This study is the first to report the characteristics, distribution and frequency of muscle lesions on MRI findings in patients with anti-MDA5 antibody-positive DM. Our novel method, which evaluates MRI signals separately at the fascia and intramuscularly in the proximal limb muscles, is convenient and highly reproducible. Anti-MDA5 antibody-positive DM is associated with fewer muscle symptoms. However, more than 75% of the patients had fascial or intramuscular lesions on MRI, and more than half of the patients had intramuscular lesions, which were defined as ‘radiological myositis’. Our findings assume importance because musculoskeletal MRI provides new information regarding the pathophysiology of anti-MDA5 antibody-positive DM. Interestingly, the degree of intramuscular lesions on MRI did not correlate with serum CK levels and was observed even in patients with ADM (figure 3). These data suggest that serum CK levels and clinical symptoms were not predictive of radiological myositis in patients positive for anti-MDA5 antibodies. The significance of musculoskeletal MRI signals in anti-MDA5 antibody-positive DM could be estimated through pathological analysis. Pathological analysis of the area corresponding to the fascial pattern showed perivascular inflammatory cell infiltration in the fascial and adjacent muscular layers (online supplemental figure S3), which is consistent with a previous report that perivascular inflammatory cell infiltration is occasionally observed, although it is not a specific feature of anti-MDA5 antibody-positive DM.20 Meanwhile, the pathological condition of the intramuscular pattern is ambiguous because deep intramuscular lesions are not usually excised via en bloc biopsy. As the degree of intramuscular lesion has a low correlation with serum CK levels, the ‘intramuscular pattern’ may not solely reflect the destruction or inflammation of the muscle fibres. Rather, it may also reflect vasculopathy, which is proposed as a hypothesis for vasculopathy in anti-MDA5 antibody-positive DM.21 This finding is consistent with a previous study that identified skin ulcers and myasthenia as characteristic features within the same group.5 In the RMDM group of this study, there were five patients with ADM with confirmed intramuscular lesions on MRI, although muscle weakness was not observed. This finding implies that in cases where inflammation predominantly occurs around the blood vessels surrounding the interstitial spaces between muscle fibre bundles, muscle weakness may not be detected by MMT, even if intramuscular lesions are visible on MRI. Although not statistically significant, ADM patients with intramuscular lesions on MRI had a higher frequency of myalgia than to those without such lesions. This indicates a possible association between intramuscular lesions on MRI and the development of myalgia. Further analysis is necessary to gain a better understanding of the significance of these MRI lesions in ADM.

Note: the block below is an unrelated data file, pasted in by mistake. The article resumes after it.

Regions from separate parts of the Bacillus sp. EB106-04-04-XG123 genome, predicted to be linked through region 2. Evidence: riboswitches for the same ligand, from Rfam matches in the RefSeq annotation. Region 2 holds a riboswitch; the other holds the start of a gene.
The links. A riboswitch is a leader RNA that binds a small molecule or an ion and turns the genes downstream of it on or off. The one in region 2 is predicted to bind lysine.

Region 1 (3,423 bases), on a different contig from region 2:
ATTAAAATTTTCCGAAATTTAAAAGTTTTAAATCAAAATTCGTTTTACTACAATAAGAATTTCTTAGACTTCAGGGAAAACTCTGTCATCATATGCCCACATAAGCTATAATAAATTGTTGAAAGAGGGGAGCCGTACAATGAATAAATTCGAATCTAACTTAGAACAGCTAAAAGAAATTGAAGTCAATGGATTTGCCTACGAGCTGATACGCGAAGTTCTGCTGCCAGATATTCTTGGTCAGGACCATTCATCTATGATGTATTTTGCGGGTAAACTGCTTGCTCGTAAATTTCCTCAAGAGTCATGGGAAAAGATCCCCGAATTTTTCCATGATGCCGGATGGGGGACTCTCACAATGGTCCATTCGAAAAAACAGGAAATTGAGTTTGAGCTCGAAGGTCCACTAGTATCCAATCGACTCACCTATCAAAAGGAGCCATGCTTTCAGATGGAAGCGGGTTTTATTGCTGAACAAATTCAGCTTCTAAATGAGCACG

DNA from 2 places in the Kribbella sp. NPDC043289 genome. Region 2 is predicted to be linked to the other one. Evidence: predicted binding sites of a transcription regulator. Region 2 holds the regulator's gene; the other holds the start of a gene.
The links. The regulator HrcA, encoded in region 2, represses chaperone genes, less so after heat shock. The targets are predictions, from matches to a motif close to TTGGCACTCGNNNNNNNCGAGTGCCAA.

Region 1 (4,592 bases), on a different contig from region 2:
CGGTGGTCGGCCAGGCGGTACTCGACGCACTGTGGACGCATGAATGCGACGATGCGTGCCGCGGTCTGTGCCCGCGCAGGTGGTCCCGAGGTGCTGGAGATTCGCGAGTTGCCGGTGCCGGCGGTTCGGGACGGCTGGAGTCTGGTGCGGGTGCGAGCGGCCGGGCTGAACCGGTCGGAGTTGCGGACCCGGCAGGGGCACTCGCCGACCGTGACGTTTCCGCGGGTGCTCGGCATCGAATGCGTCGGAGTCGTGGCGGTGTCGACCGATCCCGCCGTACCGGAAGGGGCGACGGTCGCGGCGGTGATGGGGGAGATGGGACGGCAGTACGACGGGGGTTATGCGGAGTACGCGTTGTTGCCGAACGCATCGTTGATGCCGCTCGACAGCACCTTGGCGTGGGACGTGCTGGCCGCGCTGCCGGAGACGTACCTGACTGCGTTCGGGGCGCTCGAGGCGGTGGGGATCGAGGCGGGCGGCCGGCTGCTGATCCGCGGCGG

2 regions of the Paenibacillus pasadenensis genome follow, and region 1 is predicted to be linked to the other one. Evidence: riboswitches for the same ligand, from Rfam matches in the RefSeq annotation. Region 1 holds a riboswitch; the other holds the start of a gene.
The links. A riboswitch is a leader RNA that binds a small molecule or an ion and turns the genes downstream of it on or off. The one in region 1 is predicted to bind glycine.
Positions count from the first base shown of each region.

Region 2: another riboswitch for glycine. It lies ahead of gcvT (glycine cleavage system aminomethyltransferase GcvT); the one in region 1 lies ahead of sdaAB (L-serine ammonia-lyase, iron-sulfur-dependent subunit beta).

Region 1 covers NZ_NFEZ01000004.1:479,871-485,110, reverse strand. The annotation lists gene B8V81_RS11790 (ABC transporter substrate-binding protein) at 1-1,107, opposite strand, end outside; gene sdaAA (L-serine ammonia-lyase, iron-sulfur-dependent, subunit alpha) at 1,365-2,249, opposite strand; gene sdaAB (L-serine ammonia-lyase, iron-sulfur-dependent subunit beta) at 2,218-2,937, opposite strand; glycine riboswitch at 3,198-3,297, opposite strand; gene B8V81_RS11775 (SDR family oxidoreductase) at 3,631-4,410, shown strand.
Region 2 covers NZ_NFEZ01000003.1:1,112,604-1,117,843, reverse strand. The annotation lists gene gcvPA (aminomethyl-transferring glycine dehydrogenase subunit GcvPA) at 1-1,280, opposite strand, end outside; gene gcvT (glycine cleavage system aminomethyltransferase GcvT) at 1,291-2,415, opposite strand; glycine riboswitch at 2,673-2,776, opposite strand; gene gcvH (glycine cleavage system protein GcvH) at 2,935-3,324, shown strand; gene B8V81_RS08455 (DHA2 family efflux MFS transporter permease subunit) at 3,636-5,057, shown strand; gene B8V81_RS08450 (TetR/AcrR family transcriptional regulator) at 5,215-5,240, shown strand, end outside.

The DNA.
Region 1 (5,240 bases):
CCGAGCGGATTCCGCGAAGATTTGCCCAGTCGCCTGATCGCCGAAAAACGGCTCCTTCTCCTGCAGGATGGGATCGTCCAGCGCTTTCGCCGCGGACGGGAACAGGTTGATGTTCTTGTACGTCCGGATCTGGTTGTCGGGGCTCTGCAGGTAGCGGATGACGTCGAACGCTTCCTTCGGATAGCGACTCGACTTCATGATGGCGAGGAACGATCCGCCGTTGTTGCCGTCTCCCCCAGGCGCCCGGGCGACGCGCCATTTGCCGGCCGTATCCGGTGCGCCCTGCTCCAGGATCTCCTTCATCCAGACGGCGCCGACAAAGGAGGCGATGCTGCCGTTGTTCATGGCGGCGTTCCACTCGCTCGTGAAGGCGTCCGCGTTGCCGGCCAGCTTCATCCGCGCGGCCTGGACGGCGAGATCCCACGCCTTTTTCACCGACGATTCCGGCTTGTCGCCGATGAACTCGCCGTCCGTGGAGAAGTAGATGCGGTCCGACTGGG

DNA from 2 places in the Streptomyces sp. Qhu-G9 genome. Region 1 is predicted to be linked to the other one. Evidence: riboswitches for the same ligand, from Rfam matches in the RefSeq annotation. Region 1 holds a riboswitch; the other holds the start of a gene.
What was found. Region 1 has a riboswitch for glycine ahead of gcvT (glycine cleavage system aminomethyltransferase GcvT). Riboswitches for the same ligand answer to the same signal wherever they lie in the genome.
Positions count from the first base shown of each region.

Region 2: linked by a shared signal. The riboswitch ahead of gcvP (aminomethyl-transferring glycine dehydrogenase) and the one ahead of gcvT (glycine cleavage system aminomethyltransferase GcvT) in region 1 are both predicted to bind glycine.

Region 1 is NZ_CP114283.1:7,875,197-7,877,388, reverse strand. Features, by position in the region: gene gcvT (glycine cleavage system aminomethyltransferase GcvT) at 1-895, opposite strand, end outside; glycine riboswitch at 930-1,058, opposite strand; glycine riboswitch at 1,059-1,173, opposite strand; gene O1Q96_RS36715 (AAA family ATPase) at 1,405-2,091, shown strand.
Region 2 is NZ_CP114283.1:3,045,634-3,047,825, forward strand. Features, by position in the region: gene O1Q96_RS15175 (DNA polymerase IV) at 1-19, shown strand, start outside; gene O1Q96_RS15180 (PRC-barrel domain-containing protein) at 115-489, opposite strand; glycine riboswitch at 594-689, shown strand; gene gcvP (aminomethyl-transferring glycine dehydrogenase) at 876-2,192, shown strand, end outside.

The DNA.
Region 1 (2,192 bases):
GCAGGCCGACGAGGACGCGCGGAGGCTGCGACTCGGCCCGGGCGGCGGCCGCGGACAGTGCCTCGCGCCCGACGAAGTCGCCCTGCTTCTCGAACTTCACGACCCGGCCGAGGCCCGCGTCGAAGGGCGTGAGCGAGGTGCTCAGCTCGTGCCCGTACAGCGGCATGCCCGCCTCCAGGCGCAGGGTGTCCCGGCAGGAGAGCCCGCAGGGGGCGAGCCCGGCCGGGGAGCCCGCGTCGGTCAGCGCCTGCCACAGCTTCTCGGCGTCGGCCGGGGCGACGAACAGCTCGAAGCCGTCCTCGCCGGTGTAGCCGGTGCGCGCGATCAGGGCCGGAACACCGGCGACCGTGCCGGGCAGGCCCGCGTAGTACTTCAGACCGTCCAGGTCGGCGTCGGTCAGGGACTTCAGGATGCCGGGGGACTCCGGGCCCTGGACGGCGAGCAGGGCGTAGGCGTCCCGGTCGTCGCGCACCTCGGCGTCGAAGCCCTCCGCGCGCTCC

Patients with radiological myositis had higher survival rates than those without radiological myositis, despite a lower rate of triple therapy for anti-MDA5 antibody-positive DM. This finding suggests that the presence of intramuscular lesions on MRI may predict the prognosis of ILD. Our study proposes that the classical concept of ‘the ILD may exacerbate in patients with clinically ADM’ may be replaced with ‘the ILD may exacerbate in patients with radiologically ADM.’ Both ADM and DM were included in the fatal cases, and the chest CT scores were not necessarily high. Therefore, the presence of an intramuscular lesion predicted a favourable prognosis rather than the spread of the lung lesion or muscle symptoms, indicating the significance of musculoskeletal MRI at diagnosis. Although poor prognostic factors are known, favourable prognostic factors based on positive findings have rarely been reported. A previous study reported that myofascia-dominant involvement in whole-body MRI is a risk factor for RP-ILD in patients with inflammatory muscle disease.22 MRI findings with myofascial dominance indicate relatively few intramuscular lesions. Consistent with these findings, the results from this study showed a worse prognosis in the RADM group with no intramuscular lesions. While the report by Karino et al included patients with DM who had different types of antibodies, including 13 patients with anti-MDA5-positive DM, our study recruited a larger sample size (n=28) with anti-MDA5-positive DM. Although the evaluation method of this study had poor quantitative performance compared with whole-body MRI, it has the advantage of including an evaluation using standard MRI, which is widely used worldwide, using a simple and reproducible assessment method. More patients in the RMDM group were treated without cyclophosphamide but with prednisolone and calcineurin inhibitors. The observation that the RMDM group had less extensive lung involvement compared with the RADM group suggests that the treatment choice may have been influenced by the clinical severity of respiratory involvement. Still, despite this difference in treatment, the survival rate was higher in this patient group, suggesting that excessive immunosuppression can be avoided in patients with RMDM.